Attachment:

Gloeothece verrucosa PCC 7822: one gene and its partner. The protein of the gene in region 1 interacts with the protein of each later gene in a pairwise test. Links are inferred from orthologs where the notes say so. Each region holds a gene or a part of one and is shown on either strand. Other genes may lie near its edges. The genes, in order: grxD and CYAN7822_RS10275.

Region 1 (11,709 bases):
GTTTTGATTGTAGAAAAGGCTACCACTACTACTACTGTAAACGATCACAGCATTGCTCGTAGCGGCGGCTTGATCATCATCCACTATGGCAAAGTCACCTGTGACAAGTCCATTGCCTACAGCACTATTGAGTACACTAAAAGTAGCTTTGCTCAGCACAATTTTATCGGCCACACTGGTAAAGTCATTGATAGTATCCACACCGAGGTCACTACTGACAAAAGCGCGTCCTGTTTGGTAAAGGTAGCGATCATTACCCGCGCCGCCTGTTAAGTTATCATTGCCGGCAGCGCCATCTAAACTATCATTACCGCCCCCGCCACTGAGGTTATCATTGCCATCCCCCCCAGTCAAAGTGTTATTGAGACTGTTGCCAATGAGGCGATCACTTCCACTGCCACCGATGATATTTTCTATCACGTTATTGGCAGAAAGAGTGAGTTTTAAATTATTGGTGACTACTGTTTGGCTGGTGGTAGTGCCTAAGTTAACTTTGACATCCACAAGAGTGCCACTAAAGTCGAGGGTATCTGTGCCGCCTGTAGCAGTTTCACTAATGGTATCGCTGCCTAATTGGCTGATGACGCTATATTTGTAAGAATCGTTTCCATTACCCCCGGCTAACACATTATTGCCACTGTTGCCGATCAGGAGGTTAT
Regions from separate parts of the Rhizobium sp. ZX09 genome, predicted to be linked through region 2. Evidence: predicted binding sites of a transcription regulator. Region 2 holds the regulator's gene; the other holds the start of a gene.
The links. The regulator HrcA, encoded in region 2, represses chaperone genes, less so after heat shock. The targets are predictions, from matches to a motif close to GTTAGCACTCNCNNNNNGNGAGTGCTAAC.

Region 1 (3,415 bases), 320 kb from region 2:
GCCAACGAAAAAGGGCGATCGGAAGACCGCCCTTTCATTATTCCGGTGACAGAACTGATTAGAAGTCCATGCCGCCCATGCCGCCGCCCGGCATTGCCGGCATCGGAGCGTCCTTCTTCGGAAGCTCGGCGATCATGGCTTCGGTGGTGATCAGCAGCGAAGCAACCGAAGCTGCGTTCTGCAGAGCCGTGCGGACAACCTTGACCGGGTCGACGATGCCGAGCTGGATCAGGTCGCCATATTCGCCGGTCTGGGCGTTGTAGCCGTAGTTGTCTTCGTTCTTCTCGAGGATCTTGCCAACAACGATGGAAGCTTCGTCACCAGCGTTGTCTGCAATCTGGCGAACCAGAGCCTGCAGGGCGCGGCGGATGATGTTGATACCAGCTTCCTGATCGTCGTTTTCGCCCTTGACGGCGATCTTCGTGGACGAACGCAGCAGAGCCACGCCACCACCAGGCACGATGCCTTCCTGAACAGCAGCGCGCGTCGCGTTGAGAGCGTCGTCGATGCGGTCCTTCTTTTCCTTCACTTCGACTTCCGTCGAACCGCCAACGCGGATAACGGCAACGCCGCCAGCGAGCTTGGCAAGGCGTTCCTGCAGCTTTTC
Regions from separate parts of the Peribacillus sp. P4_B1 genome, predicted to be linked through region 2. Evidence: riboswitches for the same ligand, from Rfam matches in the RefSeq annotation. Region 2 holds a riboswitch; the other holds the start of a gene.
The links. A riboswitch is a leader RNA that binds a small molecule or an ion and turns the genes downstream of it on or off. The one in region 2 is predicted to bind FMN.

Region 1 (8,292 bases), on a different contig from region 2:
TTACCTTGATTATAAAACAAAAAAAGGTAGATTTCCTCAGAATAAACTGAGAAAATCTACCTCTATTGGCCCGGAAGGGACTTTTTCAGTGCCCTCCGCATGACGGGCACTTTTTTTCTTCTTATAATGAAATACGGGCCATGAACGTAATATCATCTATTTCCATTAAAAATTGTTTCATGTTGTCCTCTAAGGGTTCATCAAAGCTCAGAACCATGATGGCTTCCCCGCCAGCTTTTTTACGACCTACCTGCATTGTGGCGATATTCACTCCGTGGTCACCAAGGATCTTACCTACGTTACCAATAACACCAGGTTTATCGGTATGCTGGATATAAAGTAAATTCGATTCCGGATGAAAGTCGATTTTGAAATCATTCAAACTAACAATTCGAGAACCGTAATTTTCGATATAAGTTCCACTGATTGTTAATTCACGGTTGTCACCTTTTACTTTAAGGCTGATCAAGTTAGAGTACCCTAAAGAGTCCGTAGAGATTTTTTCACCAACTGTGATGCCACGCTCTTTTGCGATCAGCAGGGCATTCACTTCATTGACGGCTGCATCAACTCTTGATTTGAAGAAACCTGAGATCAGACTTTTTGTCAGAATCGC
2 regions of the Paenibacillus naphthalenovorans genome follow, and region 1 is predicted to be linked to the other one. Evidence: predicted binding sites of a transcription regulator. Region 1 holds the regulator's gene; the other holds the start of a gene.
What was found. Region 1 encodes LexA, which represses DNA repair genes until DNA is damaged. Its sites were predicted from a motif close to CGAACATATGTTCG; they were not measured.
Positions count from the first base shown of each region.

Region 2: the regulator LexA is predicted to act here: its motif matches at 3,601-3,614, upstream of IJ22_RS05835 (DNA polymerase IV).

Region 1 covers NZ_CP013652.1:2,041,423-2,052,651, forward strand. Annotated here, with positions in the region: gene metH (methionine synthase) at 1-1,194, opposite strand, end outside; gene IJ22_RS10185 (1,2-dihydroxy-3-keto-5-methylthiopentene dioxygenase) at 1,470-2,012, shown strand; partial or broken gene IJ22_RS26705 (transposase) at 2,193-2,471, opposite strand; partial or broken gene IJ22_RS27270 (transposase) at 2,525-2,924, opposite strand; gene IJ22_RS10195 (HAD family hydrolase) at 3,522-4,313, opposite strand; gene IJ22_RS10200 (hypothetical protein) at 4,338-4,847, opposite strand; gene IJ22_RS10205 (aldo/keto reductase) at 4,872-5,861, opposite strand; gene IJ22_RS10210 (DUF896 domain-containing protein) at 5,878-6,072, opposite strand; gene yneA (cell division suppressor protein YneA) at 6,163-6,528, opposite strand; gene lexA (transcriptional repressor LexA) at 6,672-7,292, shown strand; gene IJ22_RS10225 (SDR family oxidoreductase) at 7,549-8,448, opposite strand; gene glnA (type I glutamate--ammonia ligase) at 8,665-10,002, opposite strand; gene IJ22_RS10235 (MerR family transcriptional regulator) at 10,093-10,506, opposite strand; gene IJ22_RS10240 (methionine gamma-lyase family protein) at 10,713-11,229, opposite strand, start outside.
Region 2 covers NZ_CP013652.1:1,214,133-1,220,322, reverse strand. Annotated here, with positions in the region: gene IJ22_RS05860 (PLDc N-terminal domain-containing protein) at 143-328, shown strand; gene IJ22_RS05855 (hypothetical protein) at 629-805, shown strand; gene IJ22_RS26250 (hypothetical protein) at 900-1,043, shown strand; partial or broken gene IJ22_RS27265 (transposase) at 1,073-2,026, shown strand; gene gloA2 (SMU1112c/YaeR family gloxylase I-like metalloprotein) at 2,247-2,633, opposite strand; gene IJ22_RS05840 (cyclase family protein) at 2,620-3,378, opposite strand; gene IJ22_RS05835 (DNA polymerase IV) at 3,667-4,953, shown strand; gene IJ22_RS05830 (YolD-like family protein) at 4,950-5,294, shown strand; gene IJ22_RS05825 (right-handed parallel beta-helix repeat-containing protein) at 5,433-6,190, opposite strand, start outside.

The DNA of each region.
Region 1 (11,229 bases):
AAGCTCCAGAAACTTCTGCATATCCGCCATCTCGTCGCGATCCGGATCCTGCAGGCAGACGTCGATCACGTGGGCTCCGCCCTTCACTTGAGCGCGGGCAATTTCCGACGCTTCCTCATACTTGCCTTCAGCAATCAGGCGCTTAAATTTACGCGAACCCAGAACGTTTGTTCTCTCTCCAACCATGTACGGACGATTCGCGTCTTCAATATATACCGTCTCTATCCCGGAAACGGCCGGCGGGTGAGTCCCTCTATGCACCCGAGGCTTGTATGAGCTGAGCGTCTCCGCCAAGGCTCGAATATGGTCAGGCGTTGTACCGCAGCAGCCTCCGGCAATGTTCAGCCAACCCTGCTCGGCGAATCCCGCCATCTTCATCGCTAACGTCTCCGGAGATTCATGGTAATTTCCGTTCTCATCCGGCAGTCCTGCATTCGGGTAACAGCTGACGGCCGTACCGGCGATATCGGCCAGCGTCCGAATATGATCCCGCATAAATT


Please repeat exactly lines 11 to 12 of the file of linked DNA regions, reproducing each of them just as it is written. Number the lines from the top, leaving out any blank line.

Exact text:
TTACCTTGATTATAAAACAAAAAAAGGTAGATTTCCTCAGAATAAACTGAGAAAATCTACCTCTATTGGCCCGGAAGGGACTTTTTCAGTGCCCTCCGCATGACGGGCACTTTTTTTCTTCTTATAATGAAATACGGGCCATGAACGTAATATCATCTATTTCCATTAAAAATTGTTTCATGTTGTCCTCTAAGGGTTCATCAAAGCTCAGAACCATGATGGCTTCCCCGCCAGCTTTTTTACGACCTACCTGCATTGTGGCGATATTCACTCCGTGGTCACCAAGGATCTTACCTACGTTACCAATAACACCAGGTTTATCGGTATGCTGGATATAAAGTAAATTCGATTCCGGATGAAAGTCGATTTTGAAATCATTCAAACTAACAATTCGAGAACCGTAATTTTCGATATAAGTTCCACTGATTGTTAATTCACGGTTGTCACCTTTTACTTTAAGGCTGATCAAGTTAGAGTACCCTAAAGAGTCCGTAGAGATTTTTTCACCAACTGTGATGCCACGCTCTTTTGCGATCAGCAGGGCATTCACTTCATTGACGGCTGCATCAACTCTTGATTTGAAGAAACCTGAGATCAGACTTTTTGTCAGAATCGC
2 regions of the Paenibacillus naphthalenovorans genome follow, and region 1 is predicted to be linked to the other one. Evidence: predicted binding sites of a transcription regulator. Region 1 holds the regulator's gene; the other holds the start of a gene.